I've been mucking about in the mountains for longer than I care to mention. I started out by walking my local hills, then went on to rock climbing, mountaineering and skiing. Still doing it, and still getting a buzz. I'm now sharing the fun, through my guided walking business (Hillcraft Guided Walking) and by writing routes for other publishers, mainly Walking World and Discovery Walking Guides. Just to make sure I keep really busy, I am also currently a member of my local mountain rescue team.
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10 Responses to #169 – Brecon Beacons day – Craig Fan Du, Corn Du, Pen y Fan and Cribyn

  1. smith greame says:

    Lovely mountains. I totally like all the photos.

  2. Looks glorious Paul. I think I have been up Pen y Fan once…we used to come to the Brecons many years ago as guests of South Wales Caving Club – once or twice when the weather was too wet for caving we would have a day in the mountains and Pen y Fan springs to mind. The photos are superb and the mountains look stunning. I would love to go back one day…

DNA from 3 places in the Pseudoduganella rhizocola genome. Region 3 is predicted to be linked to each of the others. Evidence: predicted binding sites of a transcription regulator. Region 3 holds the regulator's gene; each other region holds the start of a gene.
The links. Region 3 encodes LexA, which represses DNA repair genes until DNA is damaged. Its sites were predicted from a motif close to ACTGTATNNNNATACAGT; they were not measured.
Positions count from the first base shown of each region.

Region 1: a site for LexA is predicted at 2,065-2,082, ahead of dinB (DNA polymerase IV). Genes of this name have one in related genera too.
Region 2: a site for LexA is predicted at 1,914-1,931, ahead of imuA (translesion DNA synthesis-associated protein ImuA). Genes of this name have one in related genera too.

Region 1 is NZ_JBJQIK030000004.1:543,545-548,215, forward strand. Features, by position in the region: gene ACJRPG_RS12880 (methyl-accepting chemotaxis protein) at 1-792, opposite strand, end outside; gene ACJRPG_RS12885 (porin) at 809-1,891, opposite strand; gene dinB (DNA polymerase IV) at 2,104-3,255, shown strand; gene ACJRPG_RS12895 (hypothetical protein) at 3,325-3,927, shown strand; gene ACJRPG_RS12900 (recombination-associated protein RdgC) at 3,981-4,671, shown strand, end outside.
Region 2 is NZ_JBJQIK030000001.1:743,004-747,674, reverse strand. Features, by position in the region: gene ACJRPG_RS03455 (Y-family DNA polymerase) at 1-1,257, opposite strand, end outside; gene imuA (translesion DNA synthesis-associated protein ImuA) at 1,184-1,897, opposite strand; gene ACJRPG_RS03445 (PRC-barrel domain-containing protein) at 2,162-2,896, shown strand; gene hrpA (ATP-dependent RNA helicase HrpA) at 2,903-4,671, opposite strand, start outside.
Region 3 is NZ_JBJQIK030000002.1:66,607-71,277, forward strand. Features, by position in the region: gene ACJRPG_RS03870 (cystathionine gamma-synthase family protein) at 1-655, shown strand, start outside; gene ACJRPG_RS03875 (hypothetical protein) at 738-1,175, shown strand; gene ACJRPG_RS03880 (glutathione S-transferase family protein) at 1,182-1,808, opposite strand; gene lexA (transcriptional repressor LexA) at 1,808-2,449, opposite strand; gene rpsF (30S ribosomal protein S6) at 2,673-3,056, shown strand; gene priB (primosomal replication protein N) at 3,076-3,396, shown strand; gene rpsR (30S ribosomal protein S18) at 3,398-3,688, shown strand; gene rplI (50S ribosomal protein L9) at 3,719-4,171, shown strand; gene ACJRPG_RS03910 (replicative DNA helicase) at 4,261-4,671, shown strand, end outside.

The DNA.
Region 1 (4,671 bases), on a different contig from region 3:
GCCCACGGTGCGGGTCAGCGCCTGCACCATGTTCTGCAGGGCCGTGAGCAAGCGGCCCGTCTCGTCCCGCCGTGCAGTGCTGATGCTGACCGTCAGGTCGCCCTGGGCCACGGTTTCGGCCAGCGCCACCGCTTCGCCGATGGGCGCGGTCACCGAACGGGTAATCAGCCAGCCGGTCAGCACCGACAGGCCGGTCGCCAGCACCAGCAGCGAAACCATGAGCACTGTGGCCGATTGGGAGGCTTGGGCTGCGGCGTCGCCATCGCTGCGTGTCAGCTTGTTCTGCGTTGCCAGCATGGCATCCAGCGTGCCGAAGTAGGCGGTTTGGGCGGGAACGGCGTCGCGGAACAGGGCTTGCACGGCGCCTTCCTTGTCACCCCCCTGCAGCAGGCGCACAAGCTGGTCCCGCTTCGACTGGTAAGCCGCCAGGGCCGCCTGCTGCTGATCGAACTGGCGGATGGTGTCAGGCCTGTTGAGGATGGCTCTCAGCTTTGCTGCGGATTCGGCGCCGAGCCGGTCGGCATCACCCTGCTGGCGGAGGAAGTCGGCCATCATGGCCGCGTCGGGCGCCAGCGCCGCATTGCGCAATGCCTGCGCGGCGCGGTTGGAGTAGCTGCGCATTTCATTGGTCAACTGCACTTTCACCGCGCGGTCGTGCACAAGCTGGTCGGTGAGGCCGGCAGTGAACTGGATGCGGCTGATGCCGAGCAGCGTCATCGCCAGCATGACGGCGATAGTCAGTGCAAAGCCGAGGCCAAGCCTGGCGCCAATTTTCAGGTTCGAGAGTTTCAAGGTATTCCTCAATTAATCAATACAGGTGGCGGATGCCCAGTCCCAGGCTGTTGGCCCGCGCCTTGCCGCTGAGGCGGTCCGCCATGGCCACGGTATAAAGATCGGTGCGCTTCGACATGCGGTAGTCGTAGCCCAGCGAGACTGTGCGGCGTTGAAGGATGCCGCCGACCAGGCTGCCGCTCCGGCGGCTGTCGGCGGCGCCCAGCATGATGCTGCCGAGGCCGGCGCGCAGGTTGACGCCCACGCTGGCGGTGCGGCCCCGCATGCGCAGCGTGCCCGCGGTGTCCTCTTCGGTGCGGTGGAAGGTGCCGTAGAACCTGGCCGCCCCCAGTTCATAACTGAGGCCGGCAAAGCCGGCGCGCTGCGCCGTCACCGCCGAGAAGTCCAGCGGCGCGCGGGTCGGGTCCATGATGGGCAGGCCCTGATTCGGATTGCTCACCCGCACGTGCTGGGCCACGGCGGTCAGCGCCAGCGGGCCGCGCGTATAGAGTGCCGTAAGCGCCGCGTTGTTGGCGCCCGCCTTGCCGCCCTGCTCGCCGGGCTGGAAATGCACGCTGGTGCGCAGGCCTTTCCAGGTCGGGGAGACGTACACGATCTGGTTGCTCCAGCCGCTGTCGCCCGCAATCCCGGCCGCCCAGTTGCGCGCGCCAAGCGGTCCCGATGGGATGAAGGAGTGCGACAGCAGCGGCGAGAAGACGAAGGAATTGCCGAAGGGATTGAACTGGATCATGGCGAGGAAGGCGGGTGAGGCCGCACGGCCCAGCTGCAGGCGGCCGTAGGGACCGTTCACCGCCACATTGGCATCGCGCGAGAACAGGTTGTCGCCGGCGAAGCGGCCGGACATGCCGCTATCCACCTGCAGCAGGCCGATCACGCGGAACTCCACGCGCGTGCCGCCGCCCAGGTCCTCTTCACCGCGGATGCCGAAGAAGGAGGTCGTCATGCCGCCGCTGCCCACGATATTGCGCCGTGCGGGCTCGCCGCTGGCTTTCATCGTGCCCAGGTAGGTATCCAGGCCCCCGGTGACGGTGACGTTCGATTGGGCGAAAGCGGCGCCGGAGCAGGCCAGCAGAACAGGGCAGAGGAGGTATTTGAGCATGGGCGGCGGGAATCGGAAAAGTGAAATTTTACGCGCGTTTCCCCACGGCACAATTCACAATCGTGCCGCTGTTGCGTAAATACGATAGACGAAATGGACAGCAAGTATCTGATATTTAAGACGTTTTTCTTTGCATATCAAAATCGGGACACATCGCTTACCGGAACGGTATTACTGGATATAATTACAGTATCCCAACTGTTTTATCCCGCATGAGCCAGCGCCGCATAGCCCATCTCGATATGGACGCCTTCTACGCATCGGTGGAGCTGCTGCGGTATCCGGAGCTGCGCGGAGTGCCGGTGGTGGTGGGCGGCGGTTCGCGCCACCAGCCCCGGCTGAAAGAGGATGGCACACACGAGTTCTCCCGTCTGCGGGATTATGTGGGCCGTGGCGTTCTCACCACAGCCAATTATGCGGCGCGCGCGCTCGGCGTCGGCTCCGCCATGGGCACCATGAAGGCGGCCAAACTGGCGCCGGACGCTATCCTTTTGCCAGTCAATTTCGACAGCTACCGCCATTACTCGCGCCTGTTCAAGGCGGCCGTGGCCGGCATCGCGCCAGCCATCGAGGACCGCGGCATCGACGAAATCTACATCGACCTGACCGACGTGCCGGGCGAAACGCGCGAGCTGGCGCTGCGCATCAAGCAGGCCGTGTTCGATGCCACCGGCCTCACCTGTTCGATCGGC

• Thanks SP – I did some training near here with the Royal Marines in the 1970’s, but didn’t go back to the Beacons until nine years ago, so still lots to go at for me as well.

  3. What a beautiful hike! Thanks for sharing. I like the memorials along the way. It’s not just garbage, it’s history.

  4. LensScaper says:

    Sadly another blank on my CV, but this looks like a superb walk, Paul. Pen Y Fan is such an unusual but visually exciting mountain – excellent shots, Paul.

  5. I like the Brecons but rarely get there – I’ve only done the standard route from the Storey Arms though. I think it’s Fan y Big? I did that too once via the Roman Road which runs up to a col before it. I prefer Corn Du to Pen Y Fan… but then I’ve got to be different! 😉

    Your route looks good apart from the steep loose-earth gully!
    Carol.

  6. Pingback: #170 – The Cambrian Mountains of Mid-Wales | Paul Shorrock – One Man's Mountains AKA One Pillock's Hillocks

  7. Pingback: #174 – Mynydd Du (The Black Mountain) in the Western Brecon Beacons | Paul Shorrock – One Man's Mountains AKA One Pillock's Hillocks